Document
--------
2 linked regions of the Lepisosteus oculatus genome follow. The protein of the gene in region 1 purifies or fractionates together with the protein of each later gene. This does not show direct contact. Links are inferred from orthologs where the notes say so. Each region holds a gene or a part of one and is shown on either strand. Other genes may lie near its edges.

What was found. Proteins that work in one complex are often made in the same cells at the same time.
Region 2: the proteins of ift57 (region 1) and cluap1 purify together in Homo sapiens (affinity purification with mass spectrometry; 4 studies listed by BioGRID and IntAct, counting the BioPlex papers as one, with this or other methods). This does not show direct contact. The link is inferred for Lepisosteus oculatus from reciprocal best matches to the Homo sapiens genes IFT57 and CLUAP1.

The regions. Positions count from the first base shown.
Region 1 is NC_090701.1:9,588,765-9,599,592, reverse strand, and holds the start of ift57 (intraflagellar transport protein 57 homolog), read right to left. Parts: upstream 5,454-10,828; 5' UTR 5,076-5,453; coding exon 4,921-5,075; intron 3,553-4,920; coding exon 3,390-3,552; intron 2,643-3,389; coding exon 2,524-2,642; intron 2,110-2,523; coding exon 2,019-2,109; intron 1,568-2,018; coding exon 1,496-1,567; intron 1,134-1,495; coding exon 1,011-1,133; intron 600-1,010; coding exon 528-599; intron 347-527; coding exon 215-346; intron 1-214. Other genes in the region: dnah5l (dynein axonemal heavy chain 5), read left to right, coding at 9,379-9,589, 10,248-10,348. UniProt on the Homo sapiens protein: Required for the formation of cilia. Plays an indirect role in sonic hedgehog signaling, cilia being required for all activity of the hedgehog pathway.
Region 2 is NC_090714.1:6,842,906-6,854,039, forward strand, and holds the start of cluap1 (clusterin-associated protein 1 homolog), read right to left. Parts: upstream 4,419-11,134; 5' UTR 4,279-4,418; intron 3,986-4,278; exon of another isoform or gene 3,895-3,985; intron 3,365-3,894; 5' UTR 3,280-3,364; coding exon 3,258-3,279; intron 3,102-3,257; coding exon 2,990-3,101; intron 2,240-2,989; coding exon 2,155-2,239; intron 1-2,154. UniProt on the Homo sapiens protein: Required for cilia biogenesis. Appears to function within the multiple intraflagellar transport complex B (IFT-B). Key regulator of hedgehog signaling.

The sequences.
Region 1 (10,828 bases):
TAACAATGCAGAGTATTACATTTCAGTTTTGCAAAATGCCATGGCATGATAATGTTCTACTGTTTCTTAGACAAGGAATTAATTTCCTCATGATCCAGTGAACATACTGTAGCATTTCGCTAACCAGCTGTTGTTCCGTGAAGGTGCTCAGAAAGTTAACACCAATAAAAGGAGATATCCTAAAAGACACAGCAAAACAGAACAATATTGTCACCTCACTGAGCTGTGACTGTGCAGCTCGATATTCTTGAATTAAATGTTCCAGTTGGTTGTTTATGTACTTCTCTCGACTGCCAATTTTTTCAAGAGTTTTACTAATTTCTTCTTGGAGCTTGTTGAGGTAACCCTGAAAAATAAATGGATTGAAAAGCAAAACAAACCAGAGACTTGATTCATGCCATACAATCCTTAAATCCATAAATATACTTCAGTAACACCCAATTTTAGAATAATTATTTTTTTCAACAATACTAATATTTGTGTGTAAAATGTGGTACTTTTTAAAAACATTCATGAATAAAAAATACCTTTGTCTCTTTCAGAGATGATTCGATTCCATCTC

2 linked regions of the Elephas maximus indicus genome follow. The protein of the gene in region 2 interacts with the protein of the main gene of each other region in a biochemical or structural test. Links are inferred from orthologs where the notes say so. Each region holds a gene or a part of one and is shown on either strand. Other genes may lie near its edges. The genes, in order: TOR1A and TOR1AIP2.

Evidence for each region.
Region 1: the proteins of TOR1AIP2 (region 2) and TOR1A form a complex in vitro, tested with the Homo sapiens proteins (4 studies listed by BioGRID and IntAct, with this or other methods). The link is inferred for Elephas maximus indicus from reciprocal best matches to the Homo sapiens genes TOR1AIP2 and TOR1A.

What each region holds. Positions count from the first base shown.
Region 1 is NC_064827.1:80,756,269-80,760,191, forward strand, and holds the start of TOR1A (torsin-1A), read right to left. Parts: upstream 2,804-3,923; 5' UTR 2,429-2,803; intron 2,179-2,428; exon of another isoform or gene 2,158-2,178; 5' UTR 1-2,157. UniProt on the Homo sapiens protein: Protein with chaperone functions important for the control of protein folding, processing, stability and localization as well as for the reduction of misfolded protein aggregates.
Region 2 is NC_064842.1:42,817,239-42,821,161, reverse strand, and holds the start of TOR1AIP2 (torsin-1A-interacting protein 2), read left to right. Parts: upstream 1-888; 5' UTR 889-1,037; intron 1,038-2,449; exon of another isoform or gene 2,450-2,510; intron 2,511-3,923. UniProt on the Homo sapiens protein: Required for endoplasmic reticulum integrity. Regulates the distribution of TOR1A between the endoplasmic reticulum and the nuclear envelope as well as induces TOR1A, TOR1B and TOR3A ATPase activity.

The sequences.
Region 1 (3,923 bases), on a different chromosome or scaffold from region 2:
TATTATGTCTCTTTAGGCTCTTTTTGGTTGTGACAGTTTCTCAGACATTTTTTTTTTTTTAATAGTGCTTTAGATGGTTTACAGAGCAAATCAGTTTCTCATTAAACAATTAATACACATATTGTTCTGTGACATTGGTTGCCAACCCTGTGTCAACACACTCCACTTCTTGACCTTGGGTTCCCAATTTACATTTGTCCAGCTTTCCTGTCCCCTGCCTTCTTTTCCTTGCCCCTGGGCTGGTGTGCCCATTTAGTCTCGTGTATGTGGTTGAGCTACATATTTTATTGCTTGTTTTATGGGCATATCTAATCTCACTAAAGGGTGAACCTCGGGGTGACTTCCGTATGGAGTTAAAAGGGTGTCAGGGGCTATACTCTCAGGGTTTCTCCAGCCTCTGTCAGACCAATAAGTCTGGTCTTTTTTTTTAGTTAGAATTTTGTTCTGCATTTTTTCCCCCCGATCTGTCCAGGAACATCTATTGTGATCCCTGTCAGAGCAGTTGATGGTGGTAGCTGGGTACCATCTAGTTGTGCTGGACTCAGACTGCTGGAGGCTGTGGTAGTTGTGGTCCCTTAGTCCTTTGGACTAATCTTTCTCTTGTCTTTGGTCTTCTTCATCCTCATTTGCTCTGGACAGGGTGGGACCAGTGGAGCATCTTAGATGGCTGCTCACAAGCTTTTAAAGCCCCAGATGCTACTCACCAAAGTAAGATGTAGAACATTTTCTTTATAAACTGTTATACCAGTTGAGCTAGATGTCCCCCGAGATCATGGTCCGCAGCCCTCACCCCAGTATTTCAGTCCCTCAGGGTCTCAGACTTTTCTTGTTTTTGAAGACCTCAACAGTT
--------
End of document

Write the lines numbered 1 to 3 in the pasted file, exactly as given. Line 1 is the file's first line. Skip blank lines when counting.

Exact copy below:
2 linked regions of the Lepisosteus oculatus genome follow. The protein of the gene in region 1 purifies or fractionates together with the protein of each later gene. This does not show direct contact. Links are inferred from orthologs where the notes say so. Each region holds a gene or a part of one and is shown on either strand. Other genes may lie near its edges.

What was found. Proteins that work in one complex are often made in the same cells at the same time.
Region 2: the proteins of ift57 (region 1) and cluap1 purify together in Homo sapiens (affinity purification with mass spectrometry; 4 studies listed by BioGRID and IntAct, counting the BioPlex papers as one, with this or other methods). This does not show direct contact. The link is inferred for Lepisosteus oculatus from reciprocal best matches to the Homo sapiens genes IFT57 and CLUAP1.